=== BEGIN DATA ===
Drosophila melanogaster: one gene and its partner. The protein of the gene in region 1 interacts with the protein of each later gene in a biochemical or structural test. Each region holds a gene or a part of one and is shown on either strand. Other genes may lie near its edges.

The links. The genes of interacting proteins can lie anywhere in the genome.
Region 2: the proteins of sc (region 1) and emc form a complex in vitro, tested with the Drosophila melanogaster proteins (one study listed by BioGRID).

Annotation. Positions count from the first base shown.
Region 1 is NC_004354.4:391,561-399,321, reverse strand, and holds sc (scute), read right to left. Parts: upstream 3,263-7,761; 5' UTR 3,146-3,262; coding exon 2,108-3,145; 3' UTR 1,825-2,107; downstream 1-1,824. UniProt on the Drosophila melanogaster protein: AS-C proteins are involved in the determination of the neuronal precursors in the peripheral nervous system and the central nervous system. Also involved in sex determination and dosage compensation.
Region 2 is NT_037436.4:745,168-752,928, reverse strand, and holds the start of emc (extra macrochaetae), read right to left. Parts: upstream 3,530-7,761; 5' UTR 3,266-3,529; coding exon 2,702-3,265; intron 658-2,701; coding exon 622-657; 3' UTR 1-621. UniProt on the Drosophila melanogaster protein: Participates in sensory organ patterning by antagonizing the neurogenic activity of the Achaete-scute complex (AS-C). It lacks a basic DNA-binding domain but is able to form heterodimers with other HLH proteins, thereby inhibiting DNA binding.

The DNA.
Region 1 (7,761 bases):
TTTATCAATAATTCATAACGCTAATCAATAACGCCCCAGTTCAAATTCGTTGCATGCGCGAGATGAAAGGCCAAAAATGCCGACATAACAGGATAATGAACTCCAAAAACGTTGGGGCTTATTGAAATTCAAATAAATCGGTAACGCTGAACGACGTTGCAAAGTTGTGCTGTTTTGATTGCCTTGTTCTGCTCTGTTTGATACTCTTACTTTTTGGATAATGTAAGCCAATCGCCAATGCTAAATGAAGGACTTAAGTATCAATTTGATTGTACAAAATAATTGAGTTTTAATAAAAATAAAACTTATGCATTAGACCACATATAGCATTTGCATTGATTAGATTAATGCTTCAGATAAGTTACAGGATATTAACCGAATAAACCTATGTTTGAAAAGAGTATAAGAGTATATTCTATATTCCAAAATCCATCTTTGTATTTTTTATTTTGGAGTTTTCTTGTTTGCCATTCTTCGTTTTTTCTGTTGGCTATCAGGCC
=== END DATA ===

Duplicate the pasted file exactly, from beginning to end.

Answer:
Drosophila melanogaster: one gene and its partner. The protein of the gene in region 1 interacts with the protein of each later gene in a biochemical or structural test. Each region holds a gene or a part of one and is shown on either strand. Other genes may lie near its edges.

The links. The genes of interacting proteins can lie anywhere in the genome.
Region 2: the proteins of sc (region 1) and emc form a complex in vitro, tested with the Drosophila melanogaster proteins (one study listed by BioGRID).

Annotation. Positions count from the first base shown.
Region 1 is NC_004354.4:391,561-399,321, reverse strand, and holds sc (scute), read right to left. Parts: upstream 3,263-7,761; 5' UTR 3,146-3,262; coding exon 2,108-3,145; 3' UTR 1,825-2,107; downstream 1-1,824. UniProt on the Drosophila melanogaster protein: AS-C proteins are involved in the determination of the neuronal precursors in the peripheral nervous system and the central nervous system. Also involved in sex determination and dosage compensation.
Region 2 is NT_037436.4:745,168-752,928, reverse strand, and holds the start of emc (extra macrochaetae), read right to left. Parts: upstream 3,530-7,761; 5' UTR 3,266-3,529; coding exon 2,702-3,265; intron 658-2,701; coding exon 622-657; 3' UTR 1-621. UniProt on the Drosophila melanogaster protein: Participates in sensory organ patterning by antagonizing the neurogenic activity of the Achaete-scute complex (AS-C). It lacks a basic DNA-binding domain but is able to form heterodimers with other HLH proteins, thereby inhibiting DNA binding.

The DNA.
Region 1 (7,761 bases):
TTTATCAATAATTCATAACGCTAATCAATAACGCCCCAGTTCAAATTCGTTGCATGCGCGAGATGAAAGGCCAAAAATGCCGACATAACAGGATAATGAACTCCAAAAACGTTGGGGCTTATTGAAATTCAAATAAATCGGTAACGCTGAACGACGTTGCAAAGTTGTGCTGTTTTGATTGCCTTGTTCTGCTCTGTTTGATACTCTTACTTTTTGGATAATGTAAGCCAATCGCCAATGCTAAATGAAGGACTTAAGTATCAATTTGATTGTACAAAATAATTGAGTTTTAATAAAAATAAAACTTATGCATTAGACCACATATAGCATTTGCATTGATTAGATTAATGCTTCAGATAAGTTACAGGATATTAACCGAATAAACCTATGTTTGAAAAGAGTATAAGAGTATATTCTATATTCCAAAATCCATCTTTGTATTTTTTATTTTGGAGTTTTCTTGTTTGCCATTCTTCGTTTTTTCTGTTGGCTATCAGGCC